Freekeh is now one of the world’s latest food trends and numerous articles have been internationally published highlighting its nutrients and health benefits. According to many in the US, Freekeh is cheaper than quinoa with more benefits. But what the world doesn't know is that Freekeh is proudly Lebanese and the truth has to be sent out.
Today USAid and The Rural Delights cooperative celebrated the official launch of Freekeh in Lebanon, offering local farmers a new machine that would turn the manufacturing of Freekeh from the traditional non-healthy and hard way to a more automated manner which can answer to the world's picky demand, food standards, and recommendations.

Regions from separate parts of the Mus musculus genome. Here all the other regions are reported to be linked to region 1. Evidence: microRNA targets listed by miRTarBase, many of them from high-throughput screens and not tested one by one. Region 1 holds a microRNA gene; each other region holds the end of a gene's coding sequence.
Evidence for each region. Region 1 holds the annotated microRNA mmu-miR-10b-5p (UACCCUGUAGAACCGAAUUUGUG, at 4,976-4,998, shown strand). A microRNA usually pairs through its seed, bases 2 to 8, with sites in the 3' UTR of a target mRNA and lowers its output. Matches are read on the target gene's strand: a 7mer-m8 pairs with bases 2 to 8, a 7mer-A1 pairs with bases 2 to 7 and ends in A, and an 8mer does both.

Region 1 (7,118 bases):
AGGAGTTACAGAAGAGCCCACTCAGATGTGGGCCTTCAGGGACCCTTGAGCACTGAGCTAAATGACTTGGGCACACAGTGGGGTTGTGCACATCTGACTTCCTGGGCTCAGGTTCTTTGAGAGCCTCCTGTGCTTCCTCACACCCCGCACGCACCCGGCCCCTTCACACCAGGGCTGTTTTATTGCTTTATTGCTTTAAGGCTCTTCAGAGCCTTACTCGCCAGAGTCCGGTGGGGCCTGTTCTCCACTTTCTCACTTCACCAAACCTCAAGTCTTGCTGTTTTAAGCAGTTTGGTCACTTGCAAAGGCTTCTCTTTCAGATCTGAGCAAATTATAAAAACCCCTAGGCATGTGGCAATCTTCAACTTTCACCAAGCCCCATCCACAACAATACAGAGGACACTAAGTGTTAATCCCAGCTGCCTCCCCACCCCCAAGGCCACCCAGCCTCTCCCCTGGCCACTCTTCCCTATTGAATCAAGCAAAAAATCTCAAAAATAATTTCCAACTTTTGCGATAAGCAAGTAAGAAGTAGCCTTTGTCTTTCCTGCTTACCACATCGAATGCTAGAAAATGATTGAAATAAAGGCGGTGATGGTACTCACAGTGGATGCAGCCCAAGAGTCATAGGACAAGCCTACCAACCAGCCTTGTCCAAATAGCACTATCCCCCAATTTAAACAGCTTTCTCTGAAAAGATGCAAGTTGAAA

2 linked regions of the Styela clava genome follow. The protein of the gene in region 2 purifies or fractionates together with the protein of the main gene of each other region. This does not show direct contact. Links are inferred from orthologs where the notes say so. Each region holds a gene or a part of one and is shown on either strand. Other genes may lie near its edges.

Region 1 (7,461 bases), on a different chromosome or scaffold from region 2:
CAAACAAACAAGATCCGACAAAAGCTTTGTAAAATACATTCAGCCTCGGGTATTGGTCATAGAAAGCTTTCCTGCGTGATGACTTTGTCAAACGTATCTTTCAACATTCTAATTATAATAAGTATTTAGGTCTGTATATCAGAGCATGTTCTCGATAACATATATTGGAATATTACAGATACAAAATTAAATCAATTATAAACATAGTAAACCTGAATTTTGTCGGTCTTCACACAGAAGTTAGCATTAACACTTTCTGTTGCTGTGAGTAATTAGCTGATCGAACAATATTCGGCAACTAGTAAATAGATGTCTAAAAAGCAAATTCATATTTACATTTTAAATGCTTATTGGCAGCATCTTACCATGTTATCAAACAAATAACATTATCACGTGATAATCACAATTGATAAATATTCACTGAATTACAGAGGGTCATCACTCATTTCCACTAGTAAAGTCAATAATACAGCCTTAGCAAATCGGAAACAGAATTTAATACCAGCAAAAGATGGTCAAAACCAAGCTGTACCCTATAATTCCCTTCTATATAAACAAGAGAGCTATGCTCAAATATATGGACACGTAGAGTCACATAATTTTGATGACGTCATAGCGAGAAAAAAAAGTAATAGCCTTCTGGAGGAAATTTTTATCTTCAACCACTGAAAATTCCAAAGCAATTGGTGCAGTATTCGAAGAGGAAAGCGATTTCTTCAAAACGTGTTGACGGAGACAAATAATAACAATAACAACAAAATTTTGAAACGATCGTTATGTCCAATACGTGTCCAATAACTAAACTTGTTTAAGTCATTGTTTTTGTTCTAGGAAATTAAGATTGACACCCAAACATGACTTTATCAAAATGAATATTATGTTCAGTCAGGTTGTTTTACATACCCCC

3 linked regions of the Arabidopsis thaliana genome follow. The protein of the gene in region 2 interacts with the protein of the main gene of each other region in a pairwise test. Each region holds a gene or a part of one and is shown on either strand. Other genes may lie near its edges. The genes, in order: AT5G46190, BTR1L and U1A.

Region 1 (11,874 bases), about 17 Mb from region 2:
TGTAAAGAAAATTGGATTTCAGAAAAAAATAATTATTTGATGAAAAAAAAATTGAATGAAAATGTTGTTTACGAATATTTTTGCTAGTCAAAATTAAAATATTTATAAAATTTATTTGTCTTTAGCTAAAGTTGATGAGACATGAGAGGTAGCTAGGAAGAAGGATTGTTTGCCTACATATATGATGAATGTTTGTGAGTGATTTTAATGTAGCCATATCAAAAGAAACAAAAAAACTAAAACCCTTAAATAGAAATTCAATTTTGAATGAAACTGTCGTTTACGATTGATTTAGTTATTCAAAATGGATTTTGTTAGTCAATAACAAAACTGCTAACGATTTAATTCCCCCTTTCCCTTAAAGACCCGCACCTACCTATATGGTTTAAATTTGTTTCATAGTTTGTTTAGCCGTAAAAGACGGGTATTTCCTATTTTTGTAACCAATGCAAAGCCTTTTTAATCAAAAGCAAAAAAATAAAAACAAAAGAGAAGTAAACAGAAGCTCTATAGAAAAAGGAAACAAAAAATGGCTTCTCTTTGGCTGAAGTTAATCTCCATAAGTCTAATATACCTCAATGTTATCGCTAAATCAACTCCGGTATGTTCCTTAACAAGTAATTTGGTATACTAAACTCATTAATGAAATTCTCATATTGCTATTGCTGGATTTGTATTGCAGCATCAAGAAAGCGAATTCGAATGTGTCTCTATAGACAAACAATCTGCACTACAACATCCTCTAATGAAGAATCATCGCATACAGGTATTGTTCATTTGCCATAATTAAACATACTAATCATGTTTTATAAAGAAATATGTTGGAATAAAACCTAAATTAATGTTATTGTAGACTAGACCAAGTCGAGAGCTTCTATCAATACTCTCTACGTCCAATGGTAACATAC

USAid and under their program called LIVCD has produced for the first time a Freekeh machine, one that would roast it without touching the floor and dry it in a professional way while reaching a humidity of 12 to 14% giving this product an homogenized taste and quality and offering a shelf life of up to two years.
From now on when you buy Freekeh, make sure it's not imported from the Middle East and make sure you don't buy the synthetic colored version which is sold at $2 or 3$.
I brought some home and believe me they are great. Large in size and naturally dark in color, they richly absorb the flavors of chicken or meat that are cooked with them.
After that, it was time to visit the village of Hariss where Freekeh is produced. The experience over there made me fall in love with Freekeh further, especially after seeing the ladies of Al Imad Cooperative prepare the Freekeh with lamb meat just for us.
Freekeh, the new big thing, is proudly Lebanese and you have to try it. Healthier and juicier than rice, the smokiness and flavor each grain holds are amazing.